The passage from John speaks about all Christians as children of the Father.   And it places this relationship in the context of the Son and Holy Spirit.

In other words, Christians are really members of two families:   the family of their human father and mother, and the family of their heavenly Father, His Son, and their Holy Spirit.  In the reading from Samuel this membership in a heavenly family is foreshadowed by the granting by God of a son in answer to Hannah’s insistent prayer, and her dedication of him to the exclusive service of God.  In Luke this membership in a heavenly family is expressed by Jesus’ insistence on His Father as His main concern, even though He continues to live in the domestic family of Mary and Joseph.  And in John, this membership in a heavenly family is articulated with great clarity, with mention of Father,Son and Holy Spirit.  John leaves for the future the implications of what this membership in the heavenly family of Father, Son and Holy Spirit means, for just what this entails has not been revealed.   But if, as we know from our own experience, membership in a human family can have such rich rewards, what does membership in the Divine Family have in store for us?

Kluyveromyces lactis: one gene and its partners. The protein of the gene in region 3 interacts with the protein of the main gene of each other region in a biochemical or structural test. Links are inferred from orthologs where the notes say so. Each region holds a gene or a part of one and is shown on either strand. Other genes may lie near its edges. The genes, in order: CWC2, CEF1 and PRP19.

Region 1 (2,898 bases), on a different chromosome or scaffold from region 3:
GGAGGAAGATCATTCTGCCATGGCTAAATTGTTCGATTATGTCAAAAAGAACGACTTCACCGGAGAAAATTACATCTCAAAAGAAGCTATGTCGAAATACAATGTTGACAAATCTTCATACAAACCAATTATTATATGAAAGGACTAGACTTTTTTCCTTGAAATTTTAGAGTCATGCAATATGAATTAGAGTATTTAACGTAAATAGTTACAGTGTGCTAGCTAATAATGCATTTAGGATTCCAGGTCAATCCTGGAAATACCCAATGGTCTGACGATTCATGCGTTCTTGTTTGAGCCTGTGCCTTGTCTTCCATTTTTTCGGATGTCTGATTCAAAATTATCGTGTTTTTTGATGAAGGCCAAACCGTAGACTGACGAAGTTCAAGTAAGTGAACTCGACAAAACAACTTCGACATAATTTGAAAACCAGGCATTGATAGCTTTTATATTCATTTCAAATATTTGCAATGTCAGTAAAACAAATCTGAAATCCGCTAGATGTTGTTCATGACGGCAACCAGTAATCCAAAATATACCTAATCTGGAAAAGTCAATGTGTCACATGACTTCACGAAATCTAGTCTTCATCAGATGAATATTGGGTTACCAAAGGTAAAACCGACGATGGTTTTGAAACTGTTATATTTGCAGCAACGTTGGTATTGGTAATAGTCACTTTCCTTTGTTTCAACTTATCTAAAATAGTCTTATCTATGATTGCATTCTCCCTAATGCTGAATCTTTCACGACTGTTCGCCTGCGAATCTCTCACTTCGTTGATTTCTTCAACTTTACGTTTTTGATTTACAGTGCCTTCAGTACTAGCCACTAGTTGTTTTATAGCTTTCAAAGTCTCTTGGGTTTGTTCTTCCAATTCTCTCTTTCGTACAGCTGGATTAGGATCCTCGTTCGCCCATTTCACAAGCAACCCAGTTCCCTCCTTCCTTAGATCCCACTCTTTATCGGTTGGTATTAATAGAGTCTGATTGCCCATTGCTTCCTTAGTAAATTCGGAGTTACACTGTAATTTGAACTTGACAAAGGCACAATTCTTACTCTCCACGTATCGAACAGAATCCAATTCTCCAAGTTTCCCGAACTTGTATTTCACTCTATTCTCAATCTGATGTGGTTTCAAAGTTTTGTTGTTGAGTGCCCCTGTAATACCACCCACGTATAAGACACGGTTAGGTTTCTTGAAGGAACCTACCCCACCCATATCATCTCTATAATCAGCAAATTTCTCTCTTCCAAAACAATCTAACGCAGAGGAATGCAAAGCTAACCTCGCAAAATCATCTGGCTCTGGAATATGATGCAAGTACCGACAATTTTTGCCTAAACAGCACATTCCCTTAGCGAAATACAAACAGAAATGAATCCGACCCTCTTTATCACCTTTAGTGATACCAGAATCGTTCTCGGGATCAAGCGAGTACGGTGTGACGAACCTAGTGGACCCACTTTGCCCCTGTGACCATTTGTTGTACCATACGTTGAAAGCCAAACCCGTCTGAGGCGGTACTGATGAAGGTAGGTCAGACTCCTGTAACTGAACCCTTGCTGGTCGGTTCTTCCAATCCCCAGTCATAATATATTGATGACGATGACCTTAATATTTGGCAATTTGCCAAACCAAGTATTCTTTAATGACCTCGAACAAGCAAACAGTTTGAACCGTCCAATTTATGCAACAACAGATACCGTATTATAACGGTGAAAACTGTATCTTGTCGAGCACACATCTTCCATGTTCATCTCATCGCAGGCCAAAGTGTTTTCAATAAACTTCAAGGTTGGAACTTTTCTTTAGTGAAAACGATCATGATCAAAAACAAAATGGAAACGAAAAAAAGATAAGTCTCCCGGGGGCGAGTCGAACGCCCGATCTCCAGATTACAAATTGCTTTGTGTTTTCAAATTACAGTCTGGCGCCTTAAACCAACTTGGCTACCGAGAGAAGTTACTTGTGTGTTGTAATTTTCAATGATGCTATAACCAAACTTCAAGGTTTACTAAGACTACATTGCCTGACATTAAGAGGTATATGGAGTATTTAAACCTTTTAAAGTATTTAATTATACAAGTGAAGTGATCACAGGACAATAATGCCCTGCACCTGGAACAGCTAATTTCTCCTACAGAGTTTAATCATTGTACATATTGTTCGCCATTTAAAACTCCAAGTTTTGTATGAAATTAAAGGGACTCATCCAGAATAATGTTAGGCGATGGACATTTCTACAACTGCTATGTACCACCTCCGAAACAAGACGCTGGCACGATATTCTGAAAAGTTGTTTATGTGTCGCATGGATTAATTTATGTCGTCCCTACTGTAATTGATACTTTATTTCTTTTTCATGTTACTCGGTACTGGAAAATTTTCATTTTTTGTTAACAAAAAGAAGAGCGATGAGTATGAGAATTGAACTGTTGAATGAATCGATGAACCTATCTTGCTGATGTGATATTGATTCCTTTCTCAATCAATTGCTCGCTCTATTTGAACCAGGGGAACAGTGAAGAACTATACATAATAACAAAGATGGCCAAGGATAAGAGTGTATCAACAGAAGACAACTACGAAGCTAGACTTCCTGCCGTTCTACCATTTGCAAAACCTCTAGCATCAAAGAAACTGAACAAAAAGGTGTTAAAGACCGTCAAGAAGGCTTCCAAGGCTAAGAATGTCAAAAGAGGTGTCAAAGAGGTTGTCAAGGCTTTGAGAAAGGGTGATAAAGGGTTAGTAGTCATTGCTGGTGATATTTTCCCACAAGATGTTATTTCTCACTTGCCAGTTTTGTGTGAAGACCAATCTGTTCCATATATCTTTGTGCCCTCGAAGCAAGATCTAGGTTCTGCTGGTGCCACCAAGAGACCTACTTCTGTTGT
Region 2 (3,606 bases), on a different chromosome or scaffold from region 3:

Homily # 5

READINGS:  1ST  I Samuel 1:20-22,24-28; 2ND    I John 3:1-2, 21-24;    3RD    Luke 2:41-52

INTRODUCTION    

What kind of memories do you have coming out of these past holiday celebrations? Hopefully they are happy ones where you and family members experienced the love, warmth and acceptance we all long for in our relationships, especially close ones. Families can be the most nurturing relationships we ever experience. Unfortunately, some of us may not have those kind of happy memories. The holidays can become times of stress and strife. Things said or unsaid, done or not done may bring hurt, discord, even estrangement between family members. Today the Church holds up for us the example of Jesus, Mary and Joseph as the Holy Family.

DEVELOPMENT